We can ban assault weapons which have no other purpose than to inflict mass murder. Up the age for buying a gun. Create meaningful background checks, and enforce them. Limit magazine sizes. Put more into mental health screenings. These are sensible, low hanging, fruit, that in no way imperil any Second Amendment sacraments.
And while we’re at it, let’s stop the military from training disturbed children like Nikolas Cruz to shoot to kill. And let’s stop the NRA from providing them with ammunition and trophies.
These simple, common sense steps will avert so many other, broader, repeated instances of mass murder.
I mean, don’t office workers in San Bernardino or theater-goers in Aurora deserve the same protection from mass murderers as do children in Florida? Aren’t night clubbers in Orlando or concert-goers in Las Vegas or mall-shoppers or park-walkers in your town entitled to safety in their civic spaces, just as children are entitled to safety in their classrooms?
At its heart, the real question here is, “Who gets to decide the tenor, the feel, the ethos of our communal spaces?” Will it be those for whom violence is the reflexive recourse? Will we allow the Gun Cult to inflict its feral fetish for firepower on the rest of us, deciding for all of us that we will be intimidated and must live in fear?
Or will it be those who have the temperance, the patience, and the character to deter violence before it erupts? Are we smart enough to deal with causes and not just effects? Are we wise enough to put peace before panic?
There’s a profound historical parallel to instruct us here.
Ancient Greece was fundamentally about freedom and creativity. The ethic was that men could be trusted to be free and that if they were allowed to be free they would create. Greece produced some of the most prodigiously creative thinkers in the history of the world.
Solon, Pericles, Socrates, Plato, Aristotle, Homer, Sophocles, Pythagoras, Euclid, Hippocrates, Archimedes. Greece invented—or at least systematized for the world—democracy, literature, theater, math, science, history, and philosophy, enduring gifts to all of humanity ever since. Then there was Rome.
Rome was a military state. It was the ultimate state-based expression of organized violence. You will be very hard-pressed to name a single Roman who was not a general. Julius Caesar? A general. Augustus Caesar? A general. Who else?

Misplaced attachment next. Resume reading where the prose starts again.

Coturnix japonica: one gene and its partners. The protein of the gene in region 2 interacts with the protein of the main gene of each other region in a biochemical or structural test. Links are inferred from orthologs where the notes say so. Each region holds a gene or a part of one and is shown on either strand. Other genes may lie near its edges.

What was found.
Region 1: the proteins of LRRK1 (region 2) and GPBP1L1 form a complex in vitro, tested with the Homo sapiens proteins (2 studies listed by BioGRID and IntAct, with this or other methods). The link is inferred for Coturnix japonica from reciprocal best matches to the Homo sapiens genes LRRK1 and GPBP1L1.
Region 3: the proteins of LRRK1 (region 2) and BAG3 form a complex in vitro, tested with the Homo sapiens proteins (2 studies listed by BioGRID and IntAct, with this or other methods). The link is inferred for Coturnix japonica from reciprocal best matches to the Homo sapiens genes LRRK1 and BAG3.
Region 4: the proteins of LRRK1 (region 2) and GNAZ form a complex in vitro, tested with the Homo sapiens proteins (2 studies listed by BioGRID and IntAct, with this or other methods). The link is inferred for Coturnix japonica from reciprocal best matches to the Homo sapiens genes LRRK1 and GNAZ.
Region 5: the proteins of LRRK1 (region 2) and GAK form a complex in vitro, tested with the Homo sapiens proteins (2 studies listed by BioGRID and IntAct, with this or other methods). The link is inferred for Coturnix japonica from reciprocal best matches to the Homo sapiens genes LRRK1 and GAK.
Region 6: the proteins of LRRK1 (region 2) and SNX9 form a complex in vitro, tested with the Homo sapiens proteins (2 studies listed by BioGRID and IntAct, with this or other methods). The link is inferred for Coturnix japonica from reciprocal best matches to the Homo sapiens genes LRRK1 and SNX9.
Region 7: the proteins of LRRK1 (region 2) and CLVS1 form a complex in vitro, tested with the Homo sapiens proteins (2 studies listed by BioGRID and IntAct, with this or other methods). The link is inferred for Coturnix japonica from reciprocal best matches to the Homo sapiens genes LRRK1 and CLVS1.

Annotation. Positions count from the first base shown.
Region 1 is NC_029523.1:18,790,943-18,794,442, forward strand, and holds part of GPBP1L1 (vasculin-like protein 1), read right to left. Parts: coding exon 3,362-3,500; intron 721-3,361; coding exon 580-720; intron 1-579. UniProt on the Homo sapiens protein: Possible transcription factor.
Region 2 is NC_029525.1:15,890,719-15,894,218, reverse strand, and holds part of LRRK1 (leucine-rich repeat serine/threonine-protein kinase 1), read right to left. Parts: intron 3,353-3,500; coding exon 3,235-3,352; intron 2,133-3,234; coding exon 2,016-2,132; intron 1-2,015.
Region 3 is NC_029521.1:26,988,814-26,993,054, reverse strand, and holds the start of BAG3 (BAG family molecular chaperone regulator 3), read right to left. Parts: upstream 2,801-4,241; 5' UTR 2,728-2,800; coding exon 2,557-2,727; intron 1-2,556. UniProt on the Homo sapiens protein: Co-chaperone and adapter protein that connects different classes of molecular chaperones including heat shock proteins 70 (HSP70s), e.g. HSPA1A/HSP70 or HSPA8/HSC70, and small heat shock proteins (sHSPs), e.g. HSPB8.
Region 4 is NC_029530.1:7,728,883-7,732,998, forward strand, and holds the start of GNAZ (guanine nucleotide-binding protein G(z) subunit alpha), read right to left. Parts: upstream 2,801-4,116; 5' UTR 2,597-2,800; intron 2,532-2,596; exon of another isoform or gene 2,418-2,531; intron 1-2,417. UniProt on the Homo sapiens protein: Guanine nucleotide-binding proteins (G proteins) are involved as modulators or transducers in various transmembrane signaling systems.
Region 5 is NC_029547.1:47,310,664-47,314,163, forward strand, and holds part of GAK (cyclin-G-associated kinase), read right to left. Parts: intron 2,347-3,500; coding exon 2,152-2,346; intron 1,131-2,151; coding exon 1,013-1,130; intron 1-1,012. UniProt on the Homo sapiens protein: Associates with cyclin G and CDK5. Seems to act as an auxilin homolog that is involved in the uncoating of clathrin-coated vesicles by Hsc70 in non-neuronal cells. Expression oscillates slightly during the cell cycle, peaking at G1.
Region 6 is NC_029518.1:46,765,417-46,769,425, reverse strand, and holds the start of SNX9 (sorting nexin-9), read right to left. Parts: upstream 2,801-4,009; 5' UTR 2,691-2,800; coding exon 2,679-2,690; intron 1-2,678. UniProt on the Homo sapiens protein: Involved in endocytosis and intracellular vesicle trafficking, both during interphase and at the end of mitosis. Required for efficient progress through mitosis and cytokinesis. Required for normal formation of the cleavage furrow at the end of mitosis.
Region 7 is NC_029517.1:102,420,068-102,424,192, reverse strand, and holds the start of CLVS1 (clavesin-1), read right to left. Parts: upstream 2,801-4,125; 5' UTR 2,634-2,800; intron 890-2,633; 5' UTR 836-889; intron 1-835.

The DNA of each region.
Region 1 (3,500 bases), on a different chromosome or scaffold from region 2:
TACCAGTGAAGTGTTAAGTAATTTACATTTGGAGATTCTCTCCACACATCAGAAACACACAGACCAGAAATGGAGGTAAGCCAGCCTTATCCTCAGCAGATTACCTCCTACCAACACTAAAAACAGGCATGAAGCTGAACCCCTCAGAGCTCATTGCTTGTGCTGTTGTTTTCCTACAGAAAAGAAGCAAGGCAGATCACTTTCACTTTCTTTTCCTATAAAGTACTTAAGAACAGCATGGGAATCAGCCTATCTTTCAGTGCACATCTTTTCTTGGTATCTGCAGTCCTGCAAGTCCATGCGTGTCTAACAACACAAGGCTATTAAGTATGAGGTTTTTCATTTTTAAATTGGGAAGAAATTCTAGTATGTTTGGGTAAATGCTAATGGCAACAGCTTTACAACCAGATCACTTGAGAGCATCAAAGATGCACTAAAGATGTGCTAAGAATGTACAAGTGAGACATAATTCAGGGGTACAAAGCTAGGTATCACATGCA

Rome bequeathed to the world the arch and a thousand years of Dark Ages that followed when nobody would defend it anymore and it finally fell to the barbarians.
Do we want to be Greece or Rome? Thinkers or thugs? Builders or brutes? Will our cultural totem be wisdom or weapons? That is what is really at stake here, for the old aphorism says it all: “The hand that rocks the cradle rocks the world.”
We have allowed gun money in the hands of the NRA to buy politicians the way the rest of us buy groceries—by the cart full. They have degraded our governance, defiled our common spaces, debauched our civic discourse, and now want to desecrate the most sacred space we have left in this country: that place where we raise our children.
The teachers of this country will defend our students and children. Remember, it was teachers—not the police, not the politicians, and certainly not any NRA members—who gave up their lives to save their students when somebody snapped. They will continue to do so.
But more importantly: we will defend our children against the sickos who make it possible for disturbed people to acquire weapons of mass destruction. We will protect our students and children against the predators who want to use our children as hostages to sell more guns, and as human shields to deflect our attention from the real epidemic that threatens our nation and our way of life: too easy access to guns, in a culture riven with crisis, that confuses our children to conflate murder with manhood.
No more. We are better than this.